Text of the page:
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Why We Need Greta Gerwig
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What does it mean to be seen? Like, really seen? It’s something you don’t know until it’s happening; until it strikes you like lightning, coring you in half. It’s the articulation of things you don’t even realize you think and say. The visualization of daily life; runny breakfast eggs, sharpie scribbles on a pink bedroom wall, gathered bramble in vases that mock valuable floral arrangements. Life’s little details, flitted about the screen, evoking memory and the ordinariness of adolescent girlhood. Preserved in powder-soft femininity.

Greta Gerwig spent her acting career lacing female characters with quirky truthfulness, a talent she refined in her behind-the-scenes work. Her two films as a writer/director—not counting her co-directing credit for 2008’s Nights and Weekends—conjure magic. With Lady Bird, she told her own story, as a daughter of Sacramento, a girl bursting with creativity and personality and who is both trapped in and bolstered by hometown pride. In Little Women, she reworked Louisa May Alcott’s seminal story into a patchwork quilt of recollection, a tender view of sisterhood and motherhood and what it is to be a woman who bristles against expectations and norms.

In a sea of Oscar snubs, Gerwig’s lack of recognition as the director of Little Women—one of the best-reviewed films of 2019—feels almost personal. Just another reminder that feminine stories are still a niche genre to awards bodies. It’s hardly the only injustice of the year, considering that people of color were almost entirely shut out of major categories. But it’s still a disappointment, and one indicative of the fact that women’s stories seemingly must work overtime to transcend the limitations of worthiness (a theme of Gerwig’s films, in fact). To be taken seriously, they must actionably prove themselves first.

But this setback is precisely why we need Gerwig more than ever. Because she delivers these stories in such a prescient and accessible way, that they’re sneaking past barriers all the same. They may not get all the way there, but they’re making an impression. And we love her for it.

Saoirse Ronan rests against a wall in Sacramento in a still from Lady Bird.A24

Her films validate the teen girl experience 

In Lady Bird, Saoirse Ronan plays a teen girl so infatuated with her own brilliance that she bumps heads with most in her path. That includes her mother Marion (Laurie Metcalf), her best friend Julie (Beanie Feldstein), the nuns at her Catholic school, and her various male suitors. But it’s her refusal to play by the rules or contain her wild spirit that is her triumph.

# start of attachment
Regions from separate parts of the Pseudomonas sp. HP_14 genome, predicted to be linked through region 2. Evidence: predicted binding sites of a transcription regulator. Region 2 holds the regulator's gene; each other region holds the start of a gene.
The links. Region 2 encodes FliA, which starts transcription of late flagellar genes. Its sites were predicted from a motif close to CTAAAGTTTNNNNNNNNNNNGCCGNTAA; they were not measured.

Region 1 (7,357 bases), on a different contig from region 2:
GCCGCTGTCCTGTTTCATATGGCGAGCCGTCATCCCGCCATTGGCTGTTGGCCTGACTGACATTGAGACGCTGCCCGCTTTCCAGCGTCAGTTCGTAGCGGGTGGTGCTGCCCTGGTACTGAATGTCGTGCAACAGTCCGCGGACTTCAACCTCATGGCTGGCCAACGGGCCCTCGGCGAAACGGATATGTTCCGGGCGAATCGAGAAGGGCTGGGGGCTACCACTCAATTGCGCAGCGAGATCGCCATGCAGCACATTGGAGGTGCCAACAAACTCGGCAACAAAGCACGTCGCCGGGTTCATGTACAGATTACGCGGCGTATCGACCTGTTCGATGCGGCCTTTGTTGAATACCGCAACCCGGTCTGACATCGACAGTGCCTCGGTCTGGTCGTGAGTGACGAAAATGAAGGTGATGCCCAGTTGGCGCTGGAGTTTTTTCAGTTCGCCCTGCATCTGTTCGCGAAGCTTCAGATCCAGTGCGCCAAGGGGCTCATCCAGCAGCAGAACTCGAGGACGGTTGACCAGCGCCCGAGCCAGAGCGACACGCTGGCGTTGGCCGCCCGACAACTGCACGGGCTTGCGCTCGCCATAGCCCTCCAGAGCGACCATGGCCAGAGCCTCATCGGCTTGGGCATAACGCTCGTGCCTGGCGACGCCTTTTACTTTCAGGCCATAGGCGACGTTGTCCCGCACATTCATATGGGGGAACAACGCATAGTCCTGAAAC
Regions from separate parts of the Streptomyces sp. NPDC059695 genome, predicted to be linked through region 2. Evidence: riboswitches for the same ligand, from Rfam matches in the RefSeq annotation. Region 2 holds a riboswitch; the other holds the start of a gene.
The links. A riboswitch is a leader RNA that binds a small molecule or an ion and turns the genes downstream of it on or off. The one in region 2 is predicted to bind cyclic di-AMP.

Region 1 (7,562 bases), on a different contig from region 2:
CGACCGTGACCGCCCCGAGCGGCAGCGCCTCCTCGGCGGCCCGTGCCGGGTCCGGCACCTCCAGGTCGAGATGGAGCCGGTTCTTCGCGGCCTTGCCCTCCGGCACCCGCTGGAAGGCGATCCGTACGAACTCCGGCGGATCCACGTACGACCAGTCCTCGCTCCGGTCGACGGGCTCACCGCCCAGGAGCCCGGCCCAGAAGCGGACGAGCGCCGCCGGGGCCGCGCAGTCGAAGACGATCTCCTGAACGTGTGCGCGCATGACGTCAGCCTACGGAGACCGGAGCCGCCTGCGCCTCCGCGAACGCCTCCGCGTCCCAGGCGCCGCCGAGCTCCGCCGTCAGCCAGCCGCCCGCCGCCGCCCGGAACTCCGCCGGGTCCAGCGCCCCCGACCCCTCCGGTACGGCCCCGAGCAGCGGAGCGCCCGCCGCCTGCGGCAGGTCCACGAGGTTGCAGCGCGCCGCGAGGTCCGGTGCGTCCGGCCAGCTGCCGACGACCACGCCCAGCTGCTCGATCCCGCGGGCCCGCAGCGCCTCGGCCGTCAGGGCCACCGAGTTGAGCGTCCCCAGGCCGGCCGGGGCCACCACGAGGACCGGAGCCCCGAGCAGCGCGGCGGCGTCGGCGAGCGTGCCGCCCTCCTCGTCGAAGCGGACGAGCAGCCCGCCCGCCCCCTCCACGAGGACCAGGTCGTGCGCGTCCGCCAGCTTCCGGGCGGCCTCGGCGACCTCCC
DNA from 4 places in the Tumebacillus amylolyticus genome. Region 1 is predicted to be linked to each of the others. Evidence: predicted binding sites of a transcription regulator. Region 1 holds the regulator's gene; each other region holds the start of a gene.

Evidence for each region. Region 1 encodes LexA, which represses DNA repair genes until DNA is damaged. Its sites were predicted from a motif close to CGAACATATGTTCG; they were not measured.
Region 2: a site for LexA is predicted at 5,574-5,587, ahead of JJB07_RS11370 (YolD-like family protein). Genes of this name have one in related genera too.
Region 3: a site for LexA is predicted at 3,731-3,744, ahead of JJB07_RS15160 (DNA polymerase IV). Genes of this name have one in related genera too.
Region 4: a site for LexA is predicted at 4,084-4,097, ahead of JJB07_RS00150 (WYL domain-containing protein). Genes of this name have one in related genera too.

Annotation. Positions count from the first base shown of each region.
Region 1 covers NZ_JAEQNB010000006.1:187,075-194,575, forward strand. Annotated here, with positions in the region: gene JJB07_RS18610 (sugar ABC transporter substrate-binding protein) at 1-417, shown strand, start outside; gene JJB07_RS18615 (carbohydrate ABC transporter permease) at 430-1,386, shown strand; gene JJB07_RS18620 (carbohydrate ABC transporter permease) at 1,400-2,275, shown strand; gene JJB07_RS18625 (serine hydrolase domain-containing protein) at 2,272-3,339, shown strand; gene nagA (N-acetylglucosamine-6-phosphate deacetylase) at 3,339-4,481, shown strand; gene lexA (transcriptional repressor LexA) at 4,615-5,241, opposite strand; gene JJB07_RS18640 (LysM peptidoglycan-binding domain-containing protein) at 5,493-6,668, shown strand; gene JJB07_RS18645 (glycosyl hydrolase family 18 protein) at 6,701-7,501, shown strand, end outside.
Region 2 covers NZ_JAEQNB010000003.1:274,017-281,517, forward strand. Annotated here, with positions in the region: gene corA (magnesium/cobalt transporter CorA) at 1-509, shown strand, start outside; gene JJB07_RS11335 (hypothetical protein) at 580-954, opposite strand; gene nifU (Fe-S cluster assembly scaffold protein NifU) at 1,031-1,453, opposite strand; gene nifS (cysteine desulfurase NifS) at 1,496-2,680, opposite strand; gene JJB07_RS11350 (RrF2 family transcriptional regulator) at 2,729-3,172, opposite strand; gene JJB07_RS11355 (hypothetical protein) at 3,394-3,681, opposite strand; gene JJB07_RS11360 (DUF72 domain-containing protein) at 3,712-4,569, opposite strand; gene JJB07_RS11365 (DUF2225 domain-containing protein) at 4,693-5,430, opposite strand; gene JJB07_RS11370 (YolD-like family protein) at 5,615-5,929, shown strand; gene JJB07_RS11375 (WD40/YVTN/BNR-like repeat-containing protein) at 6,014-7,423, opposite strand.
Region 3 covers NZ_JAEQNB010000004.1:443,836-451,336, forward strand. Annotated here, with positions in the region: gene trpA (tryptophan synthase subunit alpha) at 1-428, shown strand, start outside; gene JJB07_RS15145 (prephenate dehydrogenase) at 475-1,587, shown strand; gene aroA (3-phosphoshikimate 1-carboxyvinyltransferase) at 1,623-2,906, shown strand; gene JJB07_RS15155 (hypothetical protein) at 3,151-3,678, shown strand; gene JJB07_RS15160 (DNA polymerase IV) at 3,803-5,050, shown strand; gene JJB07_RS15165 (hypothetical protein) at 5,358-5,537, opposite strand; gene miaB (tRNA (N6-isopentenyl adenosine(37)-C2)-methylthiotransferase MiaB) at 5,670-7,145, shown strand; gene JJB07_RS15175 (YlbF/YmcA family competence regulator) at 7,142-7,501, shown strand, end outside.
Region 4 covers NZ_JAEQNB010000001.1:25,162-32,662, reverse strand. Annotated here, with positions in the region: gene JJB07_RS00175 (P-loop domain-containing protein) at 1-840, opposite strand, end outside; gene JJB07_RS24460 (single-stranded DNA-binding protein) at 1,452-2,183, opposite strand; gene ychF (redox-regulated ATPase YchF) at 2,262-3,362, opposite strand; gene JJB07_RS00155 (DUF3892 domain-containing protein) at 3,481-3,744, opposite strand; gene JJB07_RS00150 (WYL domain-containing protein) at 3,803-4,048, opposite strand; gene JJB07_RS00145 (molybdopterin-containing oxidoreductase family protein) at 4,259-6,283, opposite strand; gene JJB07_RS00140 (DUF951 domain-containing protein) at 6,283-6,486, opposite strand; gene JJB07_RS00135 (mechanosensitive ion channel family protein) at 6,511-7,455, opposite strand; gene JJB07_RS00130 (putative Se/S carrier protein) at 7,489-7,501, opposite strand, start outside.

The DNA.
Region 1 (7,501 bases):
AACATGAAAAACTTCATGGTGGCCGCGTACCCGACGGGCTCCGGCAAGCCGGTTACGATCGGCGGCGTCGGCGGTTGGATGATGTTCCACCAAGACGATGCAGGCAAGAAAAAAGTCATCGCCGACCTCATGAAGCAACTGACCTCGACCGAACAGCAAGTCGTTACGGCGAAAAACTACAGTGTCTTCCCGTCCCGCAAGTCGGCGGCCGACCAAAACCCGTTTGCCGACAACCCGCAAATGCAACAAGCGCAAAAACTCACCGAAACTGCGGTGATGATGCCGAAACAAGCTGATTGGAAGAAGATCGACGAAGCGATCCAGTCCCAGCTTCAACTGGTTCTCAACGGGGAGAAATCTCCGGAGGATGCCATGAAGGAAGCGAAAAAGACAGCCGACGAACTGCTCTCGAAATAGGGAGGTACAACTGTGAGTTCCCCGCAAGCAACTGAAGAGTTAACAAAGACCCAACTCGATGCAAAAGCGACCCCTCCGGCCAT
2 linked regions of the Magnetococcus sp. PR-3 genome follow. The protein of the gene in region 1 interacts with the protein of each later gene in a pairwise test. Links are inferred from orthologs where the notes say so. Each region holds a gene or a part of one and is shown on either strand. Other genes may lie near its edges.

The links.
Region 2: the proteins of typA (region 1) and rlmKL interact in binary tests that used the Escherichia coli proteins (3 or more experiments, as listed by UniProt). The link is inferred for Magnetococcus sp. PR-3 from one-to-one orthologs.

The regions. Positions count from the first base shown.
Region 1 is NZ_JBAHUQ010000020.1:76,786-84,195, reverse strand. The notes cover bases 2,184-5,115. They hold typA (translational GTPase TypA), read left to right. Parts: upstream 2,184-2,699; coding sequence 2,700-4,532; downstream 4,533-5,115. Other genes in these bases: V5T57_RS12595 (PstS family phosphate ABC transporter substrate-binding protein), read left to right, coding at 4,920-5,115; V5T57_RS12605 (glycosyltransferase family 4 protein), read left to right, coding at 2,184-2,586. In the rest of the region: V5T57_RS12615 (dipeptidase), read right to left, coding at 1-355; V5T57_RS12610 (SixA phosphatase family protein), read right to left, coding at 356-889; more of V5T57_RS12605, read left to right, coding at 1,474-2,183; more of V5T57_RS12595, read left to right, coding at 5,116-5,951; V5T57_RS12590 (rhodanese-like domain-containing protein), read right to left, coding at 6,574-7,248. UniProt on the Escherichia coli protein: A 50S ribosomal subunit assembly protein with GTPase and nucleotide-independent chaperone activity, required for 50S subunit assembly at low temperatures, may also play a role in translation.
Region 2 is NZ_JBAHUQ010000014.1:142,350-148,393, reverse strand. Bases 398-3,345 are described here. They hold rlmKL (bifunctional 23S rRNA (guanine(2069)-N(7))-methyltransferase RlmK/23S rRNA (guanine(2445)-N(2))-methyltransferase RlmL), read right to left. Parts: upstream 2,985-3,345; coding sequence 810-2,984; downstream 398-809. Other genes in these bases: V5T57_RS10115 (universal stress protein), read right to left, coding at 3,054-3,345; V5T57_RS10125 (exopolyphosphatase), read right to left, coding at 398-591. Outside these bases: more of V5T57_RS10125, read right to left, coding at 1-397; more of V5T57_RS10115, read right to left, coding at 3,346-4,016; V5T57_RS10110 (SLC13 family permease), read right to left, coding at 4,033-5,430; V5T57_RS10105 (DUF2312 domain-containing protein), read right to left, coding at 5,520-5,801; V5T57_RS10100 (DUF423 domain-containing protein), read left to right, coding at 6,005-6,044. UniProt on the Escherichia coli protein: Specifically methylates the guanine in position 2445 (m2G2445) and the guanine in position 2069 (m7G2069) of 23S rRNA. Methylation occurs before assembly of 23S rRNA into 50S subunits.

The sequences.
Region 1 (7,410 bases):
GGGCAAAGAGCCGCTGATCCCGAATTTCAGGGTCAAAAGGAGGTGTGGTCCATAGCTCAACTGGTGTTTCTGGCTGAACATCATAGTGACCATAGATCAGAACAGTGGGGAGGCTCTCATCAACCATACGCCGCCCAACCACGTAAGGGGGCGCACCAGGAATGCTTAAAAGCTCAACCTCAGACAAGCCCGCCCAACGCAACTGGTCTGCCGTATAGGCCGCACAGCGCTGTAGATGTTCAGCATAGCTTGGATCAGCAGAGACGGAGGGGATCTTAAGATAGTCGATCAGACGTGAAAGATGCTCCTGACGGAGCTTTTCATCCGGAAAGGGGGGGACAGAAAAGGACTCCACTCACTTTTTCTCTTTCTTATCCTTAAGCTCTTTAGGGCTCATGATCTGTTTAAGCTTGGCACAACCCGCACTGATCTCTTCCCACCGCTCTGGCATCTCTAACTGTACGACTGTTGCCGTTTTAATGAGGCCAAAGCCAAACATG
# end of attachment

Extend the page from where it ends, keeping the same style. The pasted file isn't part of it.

The film doesn’t jazz up or romanticize its title character’s quiet day-to-day existence, which is most rewarding in its simplicity. Just as so many teen girls dream of greener pastures, Lady Bird finds hers. She escapes Sacramento, her mother’s controlling and occasionally condescending grasp, and her safety bubble, and makes her way to an arts college in New York City.

The film lets us into Lady Bird’s world, and shows her warts and all, but it never mocks her. The camera lingers lovingly on her bad dye job and pimples, on her wrinkled clothes and tattered notebooks. She feels just like the girl we were or crushed on in high school specifically because she’s a little rough around the edges. A little messy. Very humbling. Deeply, relatably flawed.

Ronan plays a similar role in Little Women. This time, she’s Jo March, another artsy teenager who rambles about her self-importance and her desire for actualization. She’s too big to be contained. As Lady Bird dreams of east coast elitism, Jo dreams of Europe, where poets and artists and writers are free to roam about and create and be free.

The March sisters walk together in the snow, happily.Sony Pictures

As with the film Lady Bird, Gerwig’s Little Women lets us into Jo’s world and shows it for the beautiful possibilities it contains. She never feels selfish or silly; she always feels important, and her emotions guide the story through its non-linear ups and downs. We are always with her—at the dinner table lush with butters and breads, at the theater where the drama of her interior life lays bare on stage, in her attic with her poofy costumes and bottles of ink.

Gerwig loves these girls. Not just Lady Bird and Jo March, but all of the women in their orbit; Lady Bird’s friends, Jo’s sisters. She fills the frame—and therefore their worlds and ours—with splendor and importance. She validates their experiences by displaying them so typically.

If it sounds simple and non-fussy, that’s because it is. And that’s why it’s borderline revolutionary. We don’t get feminine stories like this all that often. Where the girls aren’t made frivolous or unbearable. Where their dreams actually manifest into beautiful futures.

Laura Dern as Marmee in Little Women.Sony Pictures